News Article | February 17, 2017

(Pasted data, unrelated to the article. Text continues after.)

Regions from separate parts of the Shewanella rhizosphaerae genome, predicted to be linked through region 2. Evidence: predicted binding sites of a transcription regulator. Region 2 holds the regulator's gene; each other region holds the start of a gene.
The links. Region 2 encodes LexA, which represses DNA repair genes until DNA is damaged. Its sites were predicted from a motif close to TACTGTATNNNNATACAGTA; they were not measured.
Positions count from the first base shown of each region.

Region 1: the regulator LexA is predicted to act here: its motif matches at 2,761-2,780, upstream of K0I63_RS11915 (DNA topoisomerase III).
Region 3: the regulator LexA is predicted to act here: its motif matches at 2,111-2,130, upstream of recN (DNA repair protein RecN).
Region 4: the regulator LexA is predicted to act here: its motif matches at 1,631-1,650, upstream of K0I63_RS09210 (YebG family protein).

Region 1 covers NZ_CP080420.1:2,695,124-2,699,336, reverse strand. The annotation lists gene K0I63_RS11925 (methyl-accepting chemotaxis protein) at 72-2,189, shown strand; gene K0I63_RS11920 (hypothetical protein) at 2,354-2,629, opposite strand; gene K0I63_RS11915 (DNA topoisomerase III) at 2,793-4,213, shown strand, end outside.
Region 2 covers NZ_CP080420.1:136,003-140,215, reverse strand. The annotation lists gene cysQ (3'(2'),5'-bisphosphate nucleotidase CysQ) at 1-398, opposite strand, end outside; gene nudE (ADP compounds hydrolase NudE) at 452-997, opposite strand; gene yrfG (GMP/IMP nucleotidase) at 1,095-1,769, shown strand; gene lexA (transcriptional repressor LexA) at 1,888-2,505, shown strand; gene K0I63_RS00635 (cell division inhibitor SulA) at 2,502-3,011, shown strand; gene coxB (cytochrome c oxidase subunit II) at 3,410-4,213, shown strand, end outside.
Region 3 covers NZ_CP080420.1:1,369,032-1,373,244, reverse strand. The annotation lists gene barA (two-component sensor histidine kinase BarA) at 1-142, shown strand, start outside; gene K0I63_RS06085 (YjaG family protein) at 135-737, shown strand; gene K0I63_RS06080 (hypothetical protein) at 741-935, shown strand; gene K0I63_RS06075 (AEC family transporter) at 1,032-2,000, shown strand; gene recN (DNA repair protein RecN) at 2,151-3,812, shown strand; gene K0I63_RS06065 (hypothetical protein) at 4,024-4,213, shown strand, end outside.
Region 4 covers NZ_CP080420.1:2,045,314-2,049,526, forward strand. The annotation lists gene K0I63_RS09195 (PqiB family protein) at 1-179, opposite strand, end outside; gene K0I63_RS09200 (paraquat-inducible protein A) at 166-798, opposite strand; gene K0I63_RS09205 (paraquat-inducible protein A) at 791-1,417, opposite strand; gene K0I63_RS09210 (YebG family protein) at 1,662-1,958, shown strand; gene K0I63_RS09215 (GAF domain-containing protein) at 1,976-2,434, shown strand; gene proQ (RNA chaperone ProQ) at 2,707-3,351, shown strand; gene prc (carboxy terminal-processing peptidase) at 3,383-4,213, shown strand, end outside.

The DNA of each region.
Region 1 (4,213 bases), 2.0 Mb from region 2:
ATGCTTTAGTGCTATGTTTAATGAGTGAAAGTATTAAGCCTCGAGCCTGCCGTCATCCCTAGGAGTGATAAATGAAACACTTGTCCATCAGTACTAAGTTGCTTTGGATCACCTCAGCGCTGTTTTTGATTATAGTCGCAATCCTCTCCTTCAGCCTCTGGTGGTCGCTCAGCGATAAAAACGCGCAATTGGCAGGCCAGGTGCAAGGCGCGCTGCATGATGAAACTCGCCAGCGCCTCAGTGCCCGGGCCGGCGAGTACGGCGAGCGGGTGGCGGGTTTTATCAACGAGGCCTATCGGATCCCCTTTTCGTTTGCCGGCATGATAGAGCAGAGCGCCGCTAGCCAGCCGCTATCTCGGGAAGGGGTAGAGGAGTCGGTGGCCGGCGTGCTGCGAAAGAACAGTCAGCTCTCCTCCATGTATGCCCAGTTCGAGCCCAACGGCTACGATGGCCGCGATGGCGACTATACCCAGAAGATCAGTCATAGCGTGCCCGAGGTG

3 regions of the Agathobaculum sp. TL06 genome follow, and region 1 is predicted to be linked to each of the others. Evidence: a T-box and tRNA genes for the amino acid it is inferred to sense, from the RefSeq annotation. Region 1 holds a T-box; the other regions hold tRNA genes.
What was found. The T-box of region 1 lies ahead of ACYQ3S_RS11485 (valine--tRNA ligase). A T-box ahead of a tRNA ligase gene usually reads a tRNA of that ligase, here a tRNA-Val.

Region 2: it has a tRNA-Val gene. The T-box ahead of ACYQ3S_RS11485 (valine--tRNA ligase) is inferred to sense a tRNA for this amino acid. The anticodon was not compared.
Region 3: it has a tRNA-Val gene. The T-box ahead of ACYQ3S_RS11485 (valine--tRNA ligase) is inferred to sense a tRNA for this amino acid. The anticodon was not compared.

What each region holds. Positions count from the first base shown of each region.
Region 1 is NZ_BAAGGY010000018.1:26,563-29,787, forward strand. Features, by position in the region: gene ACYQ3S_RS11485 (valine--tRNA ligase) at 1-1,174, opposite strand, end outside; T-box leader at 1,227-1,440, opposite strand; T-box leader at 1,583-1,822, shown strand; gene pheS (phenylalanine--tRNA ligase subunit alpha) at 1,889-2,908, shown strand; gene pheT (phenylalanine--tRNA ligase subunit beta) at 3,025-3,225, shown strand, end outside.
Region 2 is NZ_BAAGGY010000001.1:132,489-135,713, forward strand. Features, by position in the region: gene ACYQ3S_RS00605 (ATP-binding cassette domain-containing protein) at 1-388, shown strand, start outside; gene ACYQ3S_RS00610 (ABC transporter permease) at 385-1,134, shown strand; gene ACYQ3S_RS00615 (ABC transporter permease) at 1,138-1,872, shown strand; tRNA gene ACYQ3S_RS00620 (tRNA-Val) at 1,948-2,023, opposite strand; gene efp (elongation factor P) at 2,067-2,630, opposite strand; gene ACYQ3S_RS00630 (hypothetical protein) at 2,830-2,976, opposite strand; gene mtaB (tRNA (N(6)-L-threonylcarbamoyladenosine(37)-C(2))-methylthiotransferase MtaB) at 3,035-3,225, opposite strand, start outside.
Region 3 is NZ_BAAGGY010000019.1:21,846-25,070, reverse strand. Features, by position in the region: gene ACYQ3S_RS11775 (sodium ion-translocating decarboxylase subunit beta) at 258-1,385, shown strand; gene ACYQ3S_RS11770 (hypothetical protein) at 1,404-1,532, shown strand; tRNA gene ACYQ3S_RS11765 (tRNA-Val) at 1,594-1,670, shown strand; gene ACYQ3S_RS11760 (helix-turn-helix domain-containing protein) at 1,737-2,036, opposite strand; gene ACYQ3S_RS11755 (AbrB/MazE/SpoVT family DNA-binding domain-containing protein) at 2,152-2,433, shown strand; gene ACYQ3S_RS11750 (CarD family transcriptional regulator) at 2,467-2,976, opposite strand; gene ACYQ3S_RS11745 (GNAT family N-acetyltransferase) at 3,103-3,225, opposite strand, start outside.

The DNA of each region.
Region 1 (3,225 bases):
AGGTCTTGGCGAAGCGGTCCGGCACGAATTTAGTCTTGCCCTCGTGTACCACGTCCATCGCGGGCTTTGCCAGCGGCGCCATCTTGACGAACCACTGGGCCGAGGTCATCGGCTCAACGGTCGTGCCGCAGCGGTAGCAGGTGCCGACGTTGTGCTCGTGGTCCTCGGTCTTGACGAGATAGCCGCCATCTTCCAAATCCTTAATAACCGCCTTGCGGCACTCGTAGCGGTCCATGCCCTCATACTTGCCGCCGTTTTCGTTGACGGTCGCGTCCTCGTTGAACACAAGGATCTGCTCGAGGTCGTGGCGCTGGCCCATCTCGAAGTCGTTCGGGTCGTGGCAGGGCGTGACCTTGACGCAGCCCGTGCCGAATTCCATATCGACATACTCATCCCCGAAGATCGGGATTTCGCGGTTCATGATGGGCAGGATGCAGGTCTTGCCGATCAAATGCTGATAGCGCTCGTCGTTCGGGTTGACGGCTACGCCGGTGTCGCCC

A new automated system detects cracks in the steel components of nuclear power plants and has been shown to be more accurate than other automated systems. "Periodic inspection of the components of nuclear power plants is important to avoid accidents and ensure safe operation," said Mohammad R. Jahanshahi, an assistant professor in Purdue University's Lyles School of Civil Engineering. "However, current inspection practices are time consuming, tedious and subjective because they involve an operator manually locating cracks in metallic surfaces." Other automatic crack detection algorithms under development often do not detect cracks in metallic surfaces because the cracks are usually small, have low contrast and are difficult to distinguish from welds, scratches and grind marks. The new system, called CRAQ, for crack recognition and quantification, overcomes this limitation by using an advanced algorithm and a powerful "machine learning" technique to detect cracks based on the changing texture surrounding cracks on steel surfaces. Findings are detailed in a research paper published this week in Computer-Aided Civil and Infrastructure Engineering. The automated approach could help improve the state of the nation's infrastructure, recently given an overall grade of D+ by the American Society of Civil Engineers, he said. "One reason we have a grade of D+ for the infrastructure is insufficient inspection," said Jahanshahi, director of Purdue's Smart Informatix Laboratory. "So we want to have more frequent inspection using robotic systems to collect data." The nation operates 99 commercial nuclear power plants, which account for about 20 percent of total U.S. electricity generation. Aging can result in cracking, fatigue, embrittlement of metal components, wear, erosion, corrosion and oxidation. "Cracking is an important factor in aging degradation that may cause leaking and result in hazardous incidents," Jahanshahi said. "For instance, the Millstone nuclear power station in Connecticut had an accident in 1996 that was caused by a leaking valve, and the accident cost $254 million. In 2010, the Vermont Yankee Nuclear Power Plant had an accident where deteriorating underground pipes leaked radioactive tritium into groundwater supplies, resulting in $700 million in damage." "Consequently, direct manual inspection of reactor internals is not feasible due to high temperatures and radiation hazards," Jahanshahi said. "So remotely recorded videos at the underwater reactor surface are used for inspection. However, recent testing has identified a need for increased reliability associated with identifying cracks from reviews of live and recorded data. The results indicate that this capability is degraded by human involvement in identifying cracks, even when identification should be easy." Other automated crack-detection systems under development are designed for processing single images, whereas the new method processes multiple video frames, providing more robust results. Findings show the system outperformed two others under development. "In contrast to other methods that only focus on detecting cracks in one image, we propose a method called Bayesian data fusion that tracks detected cracks in video frames and fuses the information obtained from multiple frames," Jahanshahi said. "Moreover, we can filter out falsely detected cracks and increase the reliability and robustness of crack detection by using Bayesian decision theory," which determines the probability that an object is a crack or a false alarm. The system assigns "confidence levels" automatically assessing whether the detected cracks are real, outlining the cracks with color-coded boxes that correspond to these confidence levels. For example, if the algorithm assigns a high confidence level to a crack, the box outline is red. The processing procedure takes about a minute. "Then, a technician could do a manual inspection to confirm that there is a crack," Jahanshahi said. Researchers recorded videos using an underwater camera system scanning 304 stainless steel specimens containing cracks and also features such as welds, grinding marks and scratches. Future research will include work to develop a more accurate and more fully automated system using advanced simulations and computational software. "We are currently working on the second version of the software by developing deep learning algorithms to detect cracks for this application where we have significantly improved the performance of the system using Constitutional Neural Networks," Jahanshahi said. The researchers have filed a patent application through the Office of Technology Commercialization of the Purdue Research Foundation.